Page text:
I’m trying to think of the commonality here between Christians relying on the imago dei idea and others who share the conviction that life is sacred (or another word, perhaps, with the same effect). Maybe you can help us out, by leaving a comment explaining how you see things.
I think there’s a sense, for both groups, that life is bigger than just us, and perhaps it is not appropriate for us as ‘mere’ humans to exercise authority over its boundaries. Does that make sense to you? Any other ideas of how to express it?
Now, you may have a very different idea about this stuff, and I’d also like to hear from you if so. You may think, instead, that humans have the ability and therefore the responsibility to make new choices with new technology, for instance, and to change our approach to social decisions as modern life changes. You may think that a right to life needs to be balanced with other rights and responsibilities and won’t always win out.
For me, and for our WSBC-based discussion, the imago dei idea is compelling, and will be the logical foundation for much that follows in this series. But I think there are is a variety of approaches to the different issues we’ll be covering, and I think, for instance, that a lack of consensus on the imago dei question doesn’t necessarily mean we won’t agree on how to tackle other ethical questions.
Anyway, watch this space, and please chip in with your thoughts, whatever perspective you’re coming from. As always, please be hospitable to others in the conversation who may hold different views.
Like a house and a prince
Back to the imago dei. If we are made in God’s image, and reflect something of the glory and wonder of the Almighty God of the Universe, I said on Sunday that two things follow. I suggested that humans are a bit like rented houses and a bit like Prince George.
We’re a bit like rental houses, in that we have limited authority over our lives. Just as a tenant can rearrange the sofas but not knock down walls, perhaps human beings made in God’s image don’t have the authority to decide, for instance, when life should begin or end. Woah! Big call! Maybe we could all just sit with that idea for a few days and see what we think.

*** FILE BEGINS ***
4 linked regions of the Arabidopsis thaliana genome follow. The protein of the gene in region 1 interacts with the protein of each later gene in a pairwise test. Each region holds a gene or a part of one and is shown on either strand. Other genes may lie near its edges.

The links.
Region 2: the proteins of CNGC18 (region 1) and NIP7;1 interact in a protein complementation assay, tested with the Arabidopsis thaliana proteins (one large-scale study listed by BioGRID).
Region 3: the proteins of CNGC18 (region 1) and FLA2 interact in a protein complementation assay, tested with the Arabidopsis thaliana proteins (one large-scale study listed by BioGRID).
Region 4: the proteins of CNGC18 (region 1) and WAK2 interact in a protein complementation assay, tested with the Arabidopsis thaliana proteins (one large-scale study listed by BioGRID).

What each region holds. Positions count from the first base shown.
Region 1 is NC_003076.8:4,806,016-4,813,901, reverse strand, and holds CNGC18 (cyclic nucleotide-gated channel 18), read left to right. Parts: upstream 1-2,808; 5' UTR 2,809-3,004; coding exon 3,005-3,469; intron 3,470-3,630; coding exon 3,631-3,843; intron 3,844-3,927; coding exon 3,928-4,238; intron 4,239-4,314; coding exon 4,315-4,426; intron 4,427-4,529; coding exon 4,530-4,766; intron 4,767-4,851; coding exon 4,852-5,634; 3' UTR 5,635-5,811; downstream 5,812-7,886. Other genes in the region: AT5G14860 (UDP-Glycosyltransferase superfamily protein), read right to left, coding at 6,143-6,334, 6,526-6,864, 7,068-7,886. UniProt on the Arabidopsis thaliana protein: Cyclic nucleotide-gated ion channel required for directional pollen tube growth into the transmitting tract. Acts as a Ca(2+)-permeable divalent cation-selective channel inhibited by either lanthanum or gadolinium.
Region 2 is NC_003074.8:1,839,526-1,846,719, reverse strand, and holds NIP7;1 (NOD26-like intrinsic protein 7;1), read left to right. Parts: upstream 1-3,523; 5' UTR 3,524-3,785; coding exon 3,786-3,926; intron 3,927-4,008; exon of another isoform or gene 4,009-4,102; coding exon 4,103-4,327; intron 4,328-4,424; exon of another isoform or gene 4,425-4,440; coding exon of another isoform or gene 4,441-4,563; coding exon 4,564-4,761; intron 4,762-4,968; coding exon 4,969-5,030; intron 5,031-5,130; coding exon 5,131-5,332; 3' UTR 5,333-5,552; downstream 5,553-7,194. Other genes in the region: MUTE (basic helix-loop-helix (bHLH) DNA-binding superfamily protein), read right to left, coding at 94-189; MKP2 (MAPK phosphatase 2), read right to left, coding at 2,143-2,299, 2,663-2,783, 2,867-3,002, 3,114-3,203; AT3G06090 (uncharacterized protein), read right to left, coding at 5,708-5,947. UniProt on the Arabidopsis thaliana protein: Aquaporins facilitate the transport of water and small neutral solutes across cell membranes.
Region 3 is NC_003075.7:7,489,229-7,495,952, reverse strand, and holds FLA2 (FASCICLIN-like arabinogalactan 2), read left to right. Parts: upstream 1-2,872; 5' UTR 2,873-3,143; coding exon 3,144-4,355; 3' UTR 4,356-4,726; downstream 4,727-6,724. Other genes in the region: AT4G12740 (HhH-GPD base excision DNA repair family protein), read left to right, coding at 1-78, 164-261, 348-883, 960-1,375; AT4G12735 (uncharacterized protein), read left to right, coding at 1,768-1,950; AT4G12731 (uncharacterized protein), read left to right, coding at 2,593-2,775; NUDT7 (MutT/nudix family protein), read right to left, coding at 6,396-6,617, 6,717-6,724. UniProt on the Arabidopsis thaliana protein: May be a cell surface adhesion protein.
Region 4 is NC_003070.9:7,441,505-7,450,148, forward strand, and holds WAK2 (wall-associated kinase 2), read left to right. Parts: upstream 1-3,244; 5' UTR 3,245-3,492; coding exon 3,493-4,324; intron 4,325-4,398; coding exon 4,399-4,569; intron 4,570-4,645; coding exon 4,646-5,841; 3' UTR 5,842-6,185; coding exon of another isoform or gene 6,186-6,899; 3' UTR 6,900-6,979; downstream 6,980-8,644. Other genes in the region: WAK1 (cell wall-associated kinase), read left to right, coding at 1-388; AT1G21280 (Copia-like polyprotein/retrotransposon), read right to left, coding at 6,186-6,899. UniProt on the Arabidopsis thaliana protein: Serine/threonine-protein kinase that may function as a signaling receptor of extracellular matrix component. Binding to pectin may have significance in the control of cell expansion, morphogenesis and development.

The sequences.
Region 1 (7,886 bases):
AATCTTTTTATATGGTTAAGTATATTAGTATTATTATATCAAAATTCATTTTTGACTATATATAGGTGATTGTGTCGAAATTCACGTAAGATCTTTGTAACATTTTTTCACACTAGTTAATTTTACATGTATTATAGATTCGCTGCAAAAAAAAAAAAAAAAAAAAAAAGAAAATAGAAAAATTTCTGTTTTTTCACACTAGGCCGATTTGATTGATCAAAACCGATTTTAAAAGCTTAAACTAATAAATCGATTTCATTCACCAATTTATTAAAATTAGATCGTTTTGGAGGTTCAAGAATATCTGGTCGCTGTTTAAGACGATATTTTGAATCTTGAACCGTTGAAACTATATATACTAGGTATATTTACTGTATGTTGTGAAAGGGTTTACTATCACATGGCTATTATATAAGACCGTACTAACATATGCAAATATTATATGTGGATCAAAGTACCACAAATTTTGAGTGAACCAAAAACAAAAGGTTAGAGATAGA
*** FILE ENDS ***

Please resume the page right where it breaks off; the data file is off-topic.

Secondly, we’re a bit like Prince George, who is royal without deserving it.
I don’t have anything against him, and I’m not saying he won’t be a good king one day, but he won’t ever be asked to demonstrate how good he’ll be – his royalness has nothing to do with anything he can do or not do. Nothing can disqualify him from being royal.
When it comes to thinking about what makes a person a person, this, I think, is a crucial idea. We are worthy of love and respect because we are human beings, made in God’s image. Not because we can speak or reason or fix a lawnmower. Not because we can feed ourselves or recognise our families.
Obviously this is an idea we’ll rely on when discussing disability, dementia, euthanasia and the humanness of babies.
I intend to be very careful in contributing to our conversations on these issues, and encourage you to do the same. But we’re not going to shy away from things that are crucial parts of being human in the 21st century. I’m looking forward to hearing from God and each other through the series. If you have particular questions or topic you’re interested in addressing, leave a comment below.
A particular welcome to folks from Wellington South Baptist Church! Do feel very welcome to leave a comment. You can also share this post by clicking the buttons below, and you can follow the Sacraparental Facebook page for extras each day. If you’re new here, you might like to head to the Welcome page to see what we’re all about. Good to have you here!